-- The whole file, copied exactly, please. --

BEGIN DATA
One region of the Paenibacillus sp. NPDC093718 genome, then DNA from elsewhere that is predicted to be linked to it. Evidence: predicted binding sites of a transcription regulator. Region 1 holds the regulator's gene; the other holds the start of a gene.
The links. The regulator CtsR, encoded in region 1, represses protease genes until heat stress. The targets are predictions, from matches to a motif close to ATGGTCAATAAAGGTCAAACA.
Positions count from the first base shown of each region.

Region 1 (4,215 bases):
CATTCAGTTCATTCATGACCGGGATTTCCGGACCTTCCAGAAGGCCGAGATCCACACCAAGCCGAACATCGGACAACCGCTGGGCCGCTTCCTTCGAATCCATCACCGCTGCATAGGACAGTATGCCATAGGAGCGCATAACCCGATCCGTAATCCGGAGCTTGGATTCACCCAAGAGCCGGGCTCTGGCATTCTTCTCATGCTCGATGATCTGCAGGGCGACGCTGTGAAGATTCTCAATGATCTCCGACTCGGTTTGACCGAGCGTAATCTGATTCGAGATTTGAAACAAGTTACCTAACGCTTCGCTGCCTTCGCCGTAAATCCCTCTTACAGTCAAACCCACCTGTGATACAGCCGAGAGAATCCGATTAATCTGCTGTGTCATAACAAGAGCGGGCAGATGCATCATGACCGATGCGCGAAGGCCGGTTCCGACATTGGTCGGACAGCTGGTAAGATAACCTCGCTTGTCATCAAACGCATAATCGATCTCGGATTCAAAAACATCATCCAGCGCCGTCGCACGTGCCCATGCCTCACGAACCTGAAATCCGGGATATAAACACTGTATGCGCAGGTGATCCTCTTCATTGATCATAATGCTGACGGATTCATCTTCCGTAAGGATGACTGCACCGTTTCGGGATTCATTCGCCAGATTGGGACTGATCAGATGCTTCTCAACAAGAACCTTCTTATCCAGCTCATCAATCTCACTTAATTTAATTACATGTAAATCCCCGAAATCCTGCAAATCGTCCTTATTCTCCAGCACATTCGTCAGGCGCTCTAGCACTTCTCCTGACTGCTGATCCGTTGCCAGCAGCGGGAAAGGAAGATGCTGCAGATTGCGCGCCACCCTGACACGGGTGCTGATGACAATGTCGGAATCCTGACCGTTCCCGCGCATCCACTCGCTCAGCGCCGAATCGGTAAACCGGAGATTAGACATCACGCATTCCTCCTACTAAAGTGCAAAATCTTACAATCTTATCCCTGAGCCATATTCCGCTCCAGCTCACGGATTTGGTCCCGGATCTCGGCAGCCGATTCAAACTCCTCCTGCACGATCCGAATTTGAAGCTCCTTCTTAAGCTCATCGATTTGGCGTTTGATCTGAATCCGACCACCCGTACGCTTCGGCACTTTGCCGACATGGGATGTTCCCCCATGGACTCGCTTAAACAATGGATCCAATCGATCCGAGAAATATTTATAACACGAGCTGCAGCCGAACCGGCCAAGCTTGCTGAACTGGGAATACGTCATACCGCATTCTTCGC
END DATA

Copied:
One region of the Paenibacillus sp. NPDC093718 genome, then DNA from elsewhere that is predicted to be linked to it. Evidence: predicted binding sites of a transcription regulator. Region 1 holds the regulator's gene; the other holds the start of a gene.
The links. The regulator CtsR, encoded in region 1, represses protease genes until heat stress. The targets are predictions, from matches to a motif close to ATGGTCAATAAAGGTCAAACA.
Positions count from the first base shown of each region.

Region 1 (4,215 bases):
CATTCAGTTCATTCATGACCGGGATTTCCGGACCTTCCAGAAGGCCGAGATCCACACCAAGCCGAACATCGGACAACCGCTGGGCCGCTTCCTTCGAATCCATCACCGCTGCATAGGACAGTATGCCATAGGAGCGCATAACCCGATCCGTAATCCGGAGCTTGGATTCACCCAAGAGCCGGGCTCTGGCATTCTTCTCATGCTCGATGATCTGCAGGGCGACGCTGTGAAGATTCTCAATGATCTCCGACTCGGTTTGACCGAGCGTAATCTGATTCGAGATTTGAAACAAGTTACCTAACGCTTCGCTGCCTTCGCCGTAAATCCCTCTTACAGTCAAACCCACCTGTGATACAGCCGAGAGAATCCGATTAATCTGCTGTGTCATAACAAGAGCGGGCAGATGCATCATGACCGATGCGCGAAGGCCGGTTCCGACATTGGTCGGACAGCTGGTAAGATAACCTCGCTTGTCATCAAACGCATAATCGATCTCGGATTCAAAAACATCATCCAGCGCCGTCGCACGTGCCCATGCCTCACGAACCTGAAATCCGGGATATAAACACTGTATGCGCAGGTGATCCTCTTCATTGATCATAATGCTGACGGATTCATCTTCCGTAAGGATGACTGCACCGTTTCGGGATTCATTCGCCAGATTGGGACTGATCAGATGCTTCTCAACAAGAACCTTCTTATCCAGCTCATCAATCTCACTTAATTTAATTACATGTAAATCCCCGAAATCCTGCAAATCGTCCTTATTCTCCAGCACATTCGTCAGGCGCTCTAGCACTTCTCCTGACTGCTGATCCGTTGCCAGCAGCGGGAAAGGAAGATGCTGCAGATTGCGCGCCACCCTGACACGGGTGCTGATGACAATGTCGGAATCCTGACCGTTCCCGCGCATCCACTCGCTCAGCGCCGAATCGGTAAACCGGAGATTAGACATCACGCATTCCTCCTACTAAAGTGCAAAATCTTACAATCTTATCCCTGAGCCATATTCCGCTCCAGCTCACGGATTTGGTCCCGGATCTCGGCAGCCGATTCAAACTCCTCCTGCACGATCCGAATTTGAAGCTCCTTCTTAAGCTCATCGATTTGGCGTTTGATCTGAATCCGACCACCCGTACGCTTCGGCACTTTGCCGACATGGGATGTTCCCCCATGGACTCGCTTAAACAATGGATCCAATCGATCCGAGAAATATTTATAACACGAGCTGCAGCCGAACCGGCCAAGCTTGCTGAACTGGGAATACGTCATACCGCATTCTTCGC